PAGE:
The Green Economy: Blessing or Curse?Add bookmark
The above was the title of a panel debate hosted by the UK newspaper, The Daily Telegraph, late last week. There is a short write up in the Saturday edition of the newspaper.
I was fortunate to participate in this, alongside Oliver Letwin MP, Minister of State (providing policy advice to the Prime Minister in the Cabinet Office) and Cabinet attendee.
Other panel members were UCL Professor Paul Ekins, Jeremy Nicholson from the Energy Intensive Users Group and renewable energy venture capitalist Ben Goldsmith.
Although Mr Letwin chose not to offer any opening remarks, his subsequent comments revealed some interesting thinking in the UK Government on energy and climate change. Three particular lines of discussion emerged during the debate:
With the "Green Economy" often associated with wind-turbines and solar PV, there was much discussion on how the UK determines its future energy mix. Mr Letwin put forward the view that an entirely market determined outcome was not in the interests of Britain. There was the risk that such a direction could result in over dependency on a particular energy source, bringing with it issues such as reliability, future price exposure, capital cost and technology lock-in. He argued that although the market should play a major role in driving change, there was also a need for the government to ensure that the resulting energy mix was built on a variety of energy sources and technologies. These included renewables, nuclear and fossil fuels, the latter also supported by CCS. This in turn meant that there was a role for government to promote technologies in the early stages of development and that this would remain a feature of their energy policy. The government would also ensure that sufficient incentive was in place for the first stages of deployment of such technologies.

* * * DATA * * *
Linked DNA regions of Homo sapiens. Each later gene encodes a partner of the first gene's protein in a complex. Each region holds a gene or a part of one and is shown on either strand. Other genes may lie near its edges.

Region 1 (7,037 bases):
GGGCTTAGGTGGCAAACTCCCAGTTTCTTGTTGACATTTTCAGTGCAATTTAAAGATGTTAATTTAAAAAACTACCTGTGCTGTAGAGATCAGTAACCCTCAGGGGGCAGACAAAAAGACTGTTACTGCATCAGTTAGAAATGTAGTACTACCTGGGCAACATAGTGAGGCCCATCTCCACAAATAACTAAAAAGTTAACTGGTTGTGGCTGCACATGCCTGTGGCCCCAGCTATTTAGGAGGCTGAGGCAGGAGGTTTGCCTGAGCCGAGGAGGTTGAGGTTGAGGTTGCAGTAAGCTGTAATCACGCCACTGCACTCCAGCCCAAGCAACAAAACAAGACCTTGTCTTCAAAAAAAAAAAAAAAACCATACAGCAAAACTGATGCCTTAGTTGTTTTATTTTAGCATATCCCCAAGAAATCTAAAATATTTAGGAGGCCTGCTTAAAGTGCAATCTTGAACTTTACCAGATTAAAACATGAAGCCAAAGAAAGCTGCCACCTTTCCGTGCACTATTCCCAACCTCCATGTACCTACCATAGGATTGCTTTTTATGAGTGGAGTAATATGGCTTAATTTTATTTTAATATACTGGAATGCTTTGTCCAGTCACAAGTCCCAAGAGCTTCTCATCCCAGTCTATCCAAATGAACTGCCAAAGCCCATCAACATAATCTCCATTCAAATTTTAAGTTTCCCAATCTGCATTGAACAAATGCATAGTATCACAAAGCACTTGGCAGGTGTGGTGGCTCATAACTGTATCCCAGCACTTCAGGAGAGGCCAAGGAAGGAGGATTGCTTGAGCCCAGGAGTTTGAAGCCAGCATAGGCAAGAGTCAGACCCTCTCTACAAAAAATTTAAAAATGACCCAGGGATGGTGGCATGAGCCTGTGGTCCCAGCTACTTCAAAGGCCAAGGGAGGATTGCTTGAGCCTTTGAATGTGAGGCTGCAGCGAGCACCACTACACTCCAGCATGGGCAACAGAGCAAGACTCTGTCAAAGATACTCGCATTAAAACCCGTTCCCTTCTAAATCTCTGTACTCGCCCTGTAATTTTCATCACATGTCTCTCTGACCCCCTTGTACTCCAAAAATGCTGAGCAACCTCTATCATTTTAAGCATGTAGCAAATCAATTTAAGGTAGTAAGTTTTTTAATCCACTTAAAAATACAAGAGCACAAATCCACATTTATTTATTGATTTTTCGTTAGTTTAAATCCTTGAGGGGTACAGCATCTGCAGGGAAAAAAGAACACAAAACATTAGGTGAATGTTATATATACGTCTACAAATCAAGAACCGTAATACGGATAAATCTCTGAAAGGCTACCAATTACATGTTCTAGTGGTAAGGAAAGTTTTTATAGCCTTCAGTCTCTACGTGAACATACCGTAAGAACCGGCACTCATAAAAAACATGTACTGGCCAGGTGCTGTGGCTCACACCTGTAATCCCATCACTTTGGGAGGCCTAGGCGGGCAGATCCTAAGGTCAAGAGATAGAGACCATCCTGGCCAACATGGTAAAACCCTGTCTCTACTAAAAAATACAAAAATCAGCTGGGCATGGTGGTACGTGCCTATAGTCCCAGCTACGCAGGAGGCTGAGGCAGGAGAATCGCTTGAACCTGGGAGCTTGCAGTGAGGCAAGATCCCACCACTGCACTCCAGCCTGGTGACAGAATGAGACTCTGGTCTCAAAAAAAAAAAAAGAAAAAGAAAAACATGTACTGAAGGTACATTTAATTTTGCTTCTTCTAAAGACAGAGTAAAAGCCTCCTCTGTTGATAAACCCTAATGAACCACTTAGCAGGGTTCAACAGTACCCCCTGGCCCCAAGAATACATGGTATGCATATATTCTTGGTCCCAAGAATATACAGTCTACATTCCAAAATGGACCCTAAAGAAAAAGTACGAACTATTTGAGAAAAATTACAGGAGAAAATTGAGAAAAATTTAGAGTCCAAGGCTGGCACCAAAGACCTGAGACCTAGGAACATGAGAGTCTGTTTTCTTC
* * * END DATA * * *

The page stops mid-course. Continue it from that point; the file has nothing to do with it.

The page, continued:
Following on from (1) there was some discussion on the potential role for CCS in the UK energy system. Mr Letwin reaffirmed the need for the government to support a large scale demonstration of the technology and that the proposed government injection of £1 billion was both justified and modest given the scale of the low carbon energy option that it had the potential to deliver, particularly given the remaining fossil fuel production potential of the UK. He expressed the view that the key issue with CCS was not the need to determine its technical feasibility but rather to determine its cost feasibility. Mr Letwin’s enthusiasm for CCS extended into his closing remarks where he concluded that the UK would have one of the first large scale CCS facilities in the world and that the demonstration therein that natural gas gas was a viable zero-carbon fuel would be of huge benefit to the UK.
Not surprisingly the subject of the UK carbon floor price emerged during the discussion. Mr Letwin linked the need for it to the points made in (1) above and defended its introduction given the current state of the EU-ETS and the very weak price signal it was now delivering. But he also made it clear that it would be better for all concerned if the ETS delivered the necessary price signal: his "fingers crossed" hand gesture when the proposed EU allowance set aside was mentioned was pretty clear body language.
Overall, it was an interesting evening and well attended. I am not sure that we ever really answered the question, but we did at least get some useful insight into the thinking that supports the current energy policy direction of the UK.
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